Dating and forming romantic attachments is a normal part of the teenage experience for most youth. Recognizing the difference between healthy and unhealthy relationship behaviors plays a key role in this process, as these early relationships can set the stage for adult relationship patterns later. Having regular, supportive conversations with teens is one of the most important steps parents and other trusted adults can take to help promote healthy relationships and prevent relationship violence. Providing a safe environment to practice healthy relationship skills and having resources on healthy dating relationships can help prepare teens as they navigate from youth to adult relationships, including marriage.
In this webinar, the National Resource Center for Healthy Marriage and Families will offer guidance for parents, as well as school counselors and other service professionals working with youth, to learn about healthy and unhealthy relationships among teenagers, including foster care youth. Understanding the challenges teens face today, including online forms of abuse and the implications of trauma for foster care youth, can help to equip parents and other adults to prepare teens for healthy adult relationships. Please join us for, “Youth and Healthy Dating Relationships.”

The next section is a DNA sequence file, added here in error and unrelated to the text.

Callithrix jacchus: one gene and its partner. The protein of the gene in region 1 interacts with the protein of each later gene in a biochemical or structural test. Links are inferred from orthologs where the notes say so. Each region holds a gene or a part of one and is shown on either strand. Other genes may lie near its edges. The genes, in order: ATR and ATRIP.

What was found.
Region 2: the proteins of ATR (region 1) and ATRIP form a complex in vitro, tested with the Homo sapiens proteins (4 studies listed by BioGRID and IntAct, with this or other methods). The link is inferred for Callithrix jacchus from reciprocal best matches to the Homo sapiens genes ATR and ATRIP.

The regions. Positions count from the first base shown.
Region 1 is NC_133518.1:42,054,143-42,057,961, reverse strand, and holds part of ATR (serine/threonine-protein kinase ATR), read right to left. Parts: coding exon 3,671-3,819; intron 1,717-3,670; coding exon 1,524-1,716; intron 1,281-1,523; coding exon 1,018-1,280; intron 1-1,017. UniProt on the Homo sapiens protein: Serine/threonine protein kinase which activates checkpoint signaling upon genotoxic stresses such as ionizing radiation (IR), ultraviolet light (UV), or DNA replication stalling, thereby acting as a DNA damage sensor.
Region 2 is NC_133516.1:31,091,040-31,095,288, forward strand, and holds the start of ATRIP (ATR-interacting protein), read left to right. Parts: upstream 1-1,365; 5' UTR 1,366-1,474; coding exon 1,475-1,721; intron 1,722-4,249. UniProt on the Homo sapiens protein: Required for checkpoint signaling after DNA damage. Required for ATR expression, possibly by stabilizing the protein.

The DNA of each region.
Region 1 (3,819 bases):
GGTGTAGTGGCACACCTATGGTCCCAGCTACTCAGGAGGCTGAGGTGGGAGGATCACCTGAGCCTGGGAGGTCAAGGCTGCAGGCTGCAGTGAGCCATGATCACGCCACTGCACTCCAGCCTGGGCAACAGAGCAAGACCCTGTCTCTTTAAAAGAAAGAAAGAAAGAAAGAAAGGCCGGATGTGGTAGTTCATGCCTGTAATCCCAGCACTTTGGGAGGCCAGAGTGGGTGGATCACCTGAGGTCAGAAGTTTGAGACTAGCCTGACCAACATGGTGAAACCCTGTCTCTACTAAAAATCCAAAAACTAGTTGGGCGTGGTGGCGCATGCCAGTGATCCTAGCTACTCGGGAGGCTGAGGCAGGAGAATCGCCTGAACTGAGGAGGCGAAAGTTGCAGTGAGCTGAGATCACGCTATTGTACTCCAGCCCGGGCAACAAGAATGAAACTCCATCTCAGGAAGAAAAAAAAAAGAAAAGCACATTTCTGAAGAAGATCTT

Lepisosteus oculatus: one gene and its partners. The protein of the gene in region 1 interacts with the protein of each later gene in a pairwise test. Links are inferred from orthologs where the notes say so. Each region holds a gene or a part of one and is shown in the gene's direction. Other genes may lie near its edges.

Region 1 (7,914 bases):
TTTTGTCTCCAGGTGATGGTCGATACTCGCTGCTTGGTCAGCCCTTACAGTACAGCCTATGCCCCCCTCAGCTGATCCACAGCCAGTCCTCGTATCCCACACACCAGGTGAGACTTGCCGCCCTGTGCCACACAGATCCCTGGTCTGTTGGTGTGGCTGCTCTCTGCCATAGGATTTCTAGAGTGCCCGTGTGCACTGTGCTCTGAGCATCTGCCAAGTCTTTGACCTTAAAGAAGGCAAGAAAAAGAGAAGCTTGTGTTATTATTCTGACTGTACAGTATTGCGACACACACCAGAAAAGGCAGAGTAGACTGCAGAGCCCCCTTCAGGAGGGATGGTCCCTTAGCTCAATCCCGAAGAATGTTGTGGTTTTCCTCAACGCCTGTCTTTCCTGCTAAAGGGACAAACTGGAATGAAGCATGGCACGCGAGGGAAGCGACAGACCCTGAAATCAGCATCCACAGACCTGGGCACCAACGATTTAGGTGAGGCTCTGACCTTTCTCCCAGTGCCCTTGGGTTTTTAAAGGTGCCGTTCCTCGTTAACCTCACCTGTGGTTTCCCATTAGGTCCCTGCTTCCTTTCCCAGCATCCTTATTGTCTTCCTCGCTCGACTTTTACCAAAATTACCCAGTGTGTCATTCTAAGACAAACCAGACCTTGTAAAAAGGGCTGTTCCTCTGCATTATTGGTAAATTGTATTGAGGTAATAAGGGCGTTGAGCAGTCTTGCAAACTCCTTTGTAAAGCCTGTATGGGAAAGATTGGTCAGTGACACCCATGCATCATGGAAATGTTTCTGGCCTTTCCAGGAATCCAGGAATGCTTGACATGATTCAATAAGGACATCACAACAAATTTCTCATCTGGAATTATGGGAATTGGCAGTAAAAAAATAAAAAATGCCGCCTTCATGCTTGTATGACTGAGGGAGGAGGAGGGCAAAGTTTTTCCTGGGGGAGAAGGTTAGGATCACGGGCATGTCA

Learn the difference between a healthy and unhealthy relationship.
Understand what it means to be an example for healthy teen dating relationships.
Learn to recognize the warning signs of unhealthy dating relationships and if your teen is abusive.
Learn tools and resources on how to provide a safe environment for youth to learn about and practice healthy relationship skills.
Host/Facilitator/Speaker: Robyn Cenizal, Director, National Resource Center for Healthy Marriage and Families
Opening Remarks: Millicent Crawford, Family Assistance Program Specialist, U.S. Department of Health and Human Services, Administration for Children and Families, Office of Family Assistance
Speakers: Vanessa Baum, Director of Prevention Education, The Family Place; and, Brenna Wriston, Senior Director of Community Collaboration and Partnerships, The Family Place